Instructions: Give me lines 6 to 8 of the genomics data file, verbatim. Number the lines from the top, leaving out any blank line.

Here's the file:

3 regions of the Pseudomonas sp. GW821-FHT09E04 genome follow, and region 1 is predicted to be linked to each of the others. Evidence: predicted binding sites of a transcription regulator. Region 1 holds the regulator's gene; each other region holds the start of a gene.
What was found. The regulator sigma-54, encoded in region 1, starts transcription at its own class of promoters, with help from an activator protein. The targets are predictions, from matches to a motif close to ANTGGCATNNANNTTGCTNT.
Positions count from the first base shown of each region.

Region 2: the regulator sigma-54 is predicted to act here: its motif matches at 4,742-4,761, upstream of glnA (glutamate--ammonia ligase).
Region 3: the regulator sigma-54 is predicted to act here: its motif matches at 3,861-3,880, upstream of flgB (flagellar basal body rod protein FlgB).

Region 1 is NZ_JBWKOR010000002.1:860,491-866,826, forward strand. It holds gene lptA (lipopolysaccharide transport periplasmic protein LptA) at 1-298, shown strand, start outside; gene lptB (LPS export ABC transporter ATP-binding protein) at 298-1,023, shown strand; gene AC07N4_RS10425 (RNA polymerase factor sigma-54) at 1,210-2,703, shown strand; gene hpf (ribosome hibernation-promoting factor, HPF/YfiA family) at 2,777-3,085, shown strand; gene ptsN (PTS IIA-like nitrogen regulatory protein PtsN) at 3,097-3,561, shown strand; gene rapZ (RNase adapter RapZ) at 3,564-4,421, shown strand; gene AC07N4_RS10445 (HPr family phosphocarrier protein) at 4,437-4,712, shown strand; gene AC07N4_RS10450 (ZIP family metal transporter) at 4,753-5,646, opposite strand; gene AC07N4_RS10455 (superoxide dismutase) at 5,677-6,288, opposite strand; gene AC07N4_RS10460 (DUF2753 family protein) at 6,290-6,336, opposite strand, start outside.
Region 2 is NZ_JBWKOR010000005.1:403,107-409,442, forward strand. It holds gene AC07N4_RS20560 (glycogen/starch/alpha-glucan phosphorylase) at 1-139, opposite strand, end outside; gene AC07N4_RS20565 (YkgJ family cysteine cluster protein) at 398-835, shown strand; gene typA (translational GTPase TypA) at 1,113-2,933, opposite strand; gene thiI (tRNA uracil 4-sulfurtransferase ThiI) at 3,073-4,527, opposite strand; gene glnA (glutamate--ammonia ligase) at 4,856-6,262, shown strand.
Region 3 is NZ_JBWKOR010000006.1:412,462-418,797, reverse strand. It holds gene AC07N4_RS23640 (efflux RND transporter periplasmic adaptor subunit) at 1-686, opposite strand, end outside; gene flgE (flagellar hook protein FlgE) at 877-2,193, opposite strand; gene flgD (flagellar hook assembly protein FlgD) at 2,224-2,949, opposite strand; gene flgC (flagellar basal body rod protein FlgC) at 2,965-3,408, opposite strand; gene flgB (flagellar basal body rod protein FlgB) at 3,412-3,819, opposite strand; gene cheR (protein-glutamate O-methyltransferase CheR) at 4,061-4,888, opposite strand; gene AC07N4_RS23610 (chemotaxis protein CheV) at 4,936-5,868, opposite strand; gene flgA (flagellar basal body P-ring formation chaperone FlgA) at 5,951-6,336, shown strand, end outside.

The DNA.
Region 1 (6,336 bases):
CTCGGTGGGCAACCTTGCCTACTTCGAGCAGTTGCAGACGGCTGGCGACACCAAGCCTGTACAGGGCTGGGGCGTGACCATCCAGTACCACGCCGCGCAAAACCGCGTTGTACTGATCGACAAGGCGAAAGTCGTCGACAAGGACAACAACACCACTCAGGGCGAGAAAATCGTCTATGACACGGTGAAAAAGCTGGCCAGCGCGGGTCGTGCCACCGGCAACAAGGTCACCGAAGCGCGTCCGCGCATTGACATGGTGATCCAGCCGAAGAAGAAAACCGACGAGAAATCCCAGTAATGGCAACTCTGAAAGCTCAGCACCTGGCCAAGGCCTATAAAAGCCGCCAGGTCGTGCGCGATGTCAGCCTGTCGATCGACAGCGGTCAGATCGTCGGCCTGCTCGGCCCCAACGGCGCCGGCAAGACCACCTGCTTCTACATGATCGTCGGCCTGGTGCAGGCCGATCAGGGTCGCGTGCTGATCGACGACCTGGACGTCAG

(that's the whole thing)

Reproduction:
Region 1 is NZ_JBWKOR010000002.1:860,491-866,826, forward strand. It holds gene lptA (lipopolysaccharide transport periplasmic protein LptA) at 1-298, shown strand, start outside; gene lptB (LPS export ABC transporter ATP-binding protein) at 298-1,023, shown strand; gene AC07N4_RS10425 (RNA polymerase factor sigma-54) at 1,210-2,703, shown strand; gene hpf (ribosome hibernation-promoting factor, HPF/YfiA family) at 2,777-3,085, shown strand; gene ptsN (PTS IIA-like nitrogen regulatory protein PtsN) at 3,097-3,561, shown strand; gene rapZ (RNase adapter RapZ) at 3,564-4,421, shown strand; gene AC07N4_RS10445 (HPr family phosphocarrier protein) at 4,437-4,712, shown strand; gene AC07N4_RS10450 (ZIP family metal transporter) at 4,753-5,646, opposite strand; gene AC07N4_RS10455 (superoxide dismutase) at 5,677-6,288, opposite strand; gene AC07N4_RS10460 (DUF2753 family protein) at 6,290-6,336, opposite strand, start outside.
Region 2 is NZ_JBWKOR010000005.1:403,107-409,442, forward strand. It holds gene AC07N4_RS20560 (glycogen/starch/alpha-glucan phosphorylase) at 1-139, opposite strand, end outside; gene AC07N4_RS20565 (YkgJ family cysteine cluster protein) at 398-835, shown strand; gene typA (translational GTPase TypA) at 1,113-2,933, opposite strand; gene thiI (tRNA uracil 4-sulfurtransferase ThiI) at 3,073-4,527, opposite strand; gene glnA (glutamate--ammonia ligase) at 4,856-6,262, shown strand.
Region 3 is NZ_JBWKOR010000006.1:412,462-418,797, reverse strand. It holds gene AC07N4_RS23640 (efflux RND transporter periplasmic adaptor subunit) at 1-686, opposite strand, end outside; gene flgE (flagellar hook protein FlgE) at 877-2,193, opposite strand; gene flgD (flagellar hook assembly protein FlgD) at 2,224-2,949, opposite strand; gene flgC (flagellar basal body rod protein FlgC) at 2,965-3,408, opposite strand; gene flgB (flagellar basal body rod protein FlgB) at 3,412-3,819, opposite strand; gene cheR (protein-glutamate O-methyltransferase CheR) at 4,061-4,888, opposite strand; gene AC07N4_RS23610 (chemotaxis protein CheV) at 4,936-5,868, opposite strand; gene flgA (flagellar basal body P-ring formation chaperone FlgA) at 5,951-6,336, shown strand, end outside.